While Small’s book provides foundational support in a user-friendly format, I would like to offer three critiques that would make the book a more comprehensive resource. First, teachers could benefit from understanding how good questions fit within a lesson or a sequence of lessons. Offering a sequence of good questions that may be asked within a lesson, or across lessons, would help teachers understand how these given questions progress over time within a unit of instruction. For example, Small unpacks a fifth-grade standard in the CCSS-M that focuses on “interpreting fraction multiplication in terms of unitizing” (pp. 58-59). She provides three good questions after unpacking the mathematical content but, from a teacher’s perspective, it is unclear as to how or when I should be using those questions in my sequence of instruction.


Second, and related to the first critique, teachers tend to struggle with anticipating student mathematical thinking, particularly in the elementary grades. If each good question also included anticipated student responses, teachers could likely better plan their lessons with probing questions. Further, providing teachers with anticipated student thinking would likely help them with the aforementioned concern of knowing how to situate good questions within their lessons.


Third, I would suggest adding a section to the already helpful introduction of the book. It would be useful for teachers to understand how the standards or mathematical topics progress across grade levels relative to proportional reasoning. A table or other organizational framework would be helpful in giving teachers a vertical understanding of the mathematical ideas being taught before moving to the finely grained details of each grade level.


Overall, Building Proportional Reasoning offers a practical resource for educators to build their understanding concerning how proportional reasoning can be developed across K–8 classrooms. The explanations of underlying mathematical ideas for each CCSS-M proportional reasoning standard is a particular strength that deserves mention. This book can be used by practicing teachers, preservice teachers, and teacher educators to increase their mathematical knowledge as it relates to the teaching and learning of proportional thinking in K–8 classrooms. Perhaps this book could be paired with another resource in order to provide other types of support that are not presently included (e.g., anticipated student thinking). Small makes a strong case for building proportional thinking throughout the elementary and middle school years instead of delaying this important work until middle school when the topic is explicitly mentioned in the curriculum.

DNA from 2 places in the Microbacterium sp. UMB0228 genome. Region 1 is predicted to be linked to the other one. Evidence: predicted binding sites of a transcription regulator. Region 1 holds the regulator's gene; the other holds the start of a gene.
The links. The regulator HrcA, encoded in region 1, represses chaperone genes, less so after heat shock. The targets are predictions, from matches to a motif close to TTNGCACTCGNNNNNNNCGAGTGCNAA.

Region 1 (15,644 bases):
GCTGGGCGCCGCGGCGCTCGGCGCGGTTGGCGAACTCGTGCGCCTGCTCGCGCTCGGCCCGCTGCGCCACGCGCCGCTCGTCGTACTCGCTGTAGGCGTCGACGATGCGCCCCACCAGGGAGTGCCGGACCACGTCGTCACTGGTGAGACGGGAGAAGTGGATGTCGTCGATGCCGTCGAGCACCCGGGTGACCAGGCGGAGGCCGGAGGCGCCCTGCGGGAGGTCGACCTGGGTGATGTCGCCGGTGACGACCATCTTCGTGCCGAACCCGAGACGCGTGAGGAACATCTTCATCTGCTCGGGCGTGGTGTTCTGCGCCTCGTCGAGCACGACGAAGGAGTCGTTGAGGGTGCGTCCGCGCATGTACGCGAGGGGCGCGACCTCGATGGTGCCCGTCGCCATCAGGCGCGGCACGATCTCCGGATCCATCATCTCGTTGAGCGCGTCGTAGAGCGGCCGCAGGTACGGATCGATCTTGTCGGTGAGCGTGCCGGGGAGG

References


Lamon, S. J. (2012). Teaching fractions and ratios for understanding: Essential content knowledge and instructional strategies for teachers (3rd ed.). New York, NY: Routledge.


National Council of Teachers of Mathematics (2014). Principles to actions: Ensuring mathematical success for all. Reston, VA: Author.


National Governors Association Center for Best Practice & Council of Chief State School Officers (2010). Common Core State Standards for Mathematics. Washington, DC: Author.


Small, M. (2012). Good questions: Great ways to differentiate mathematics instruction (2nd ed.). New York, NY: Teachers College Press.


Stein, M. K., Smith, M. S., Henningsen, M. A., & Silver, E. A. (2009). Implementing standards-based mathematics instruction: A casebook for professional development (2nd ed.). New York, NY: Teachers College Press.




Cite This Article as: Teachers College Record, Date Published: January 12, 2016
https://www.tcrecord.org ID Number: 19319, Date Accessed: 10/26/2021 2:03:30 AM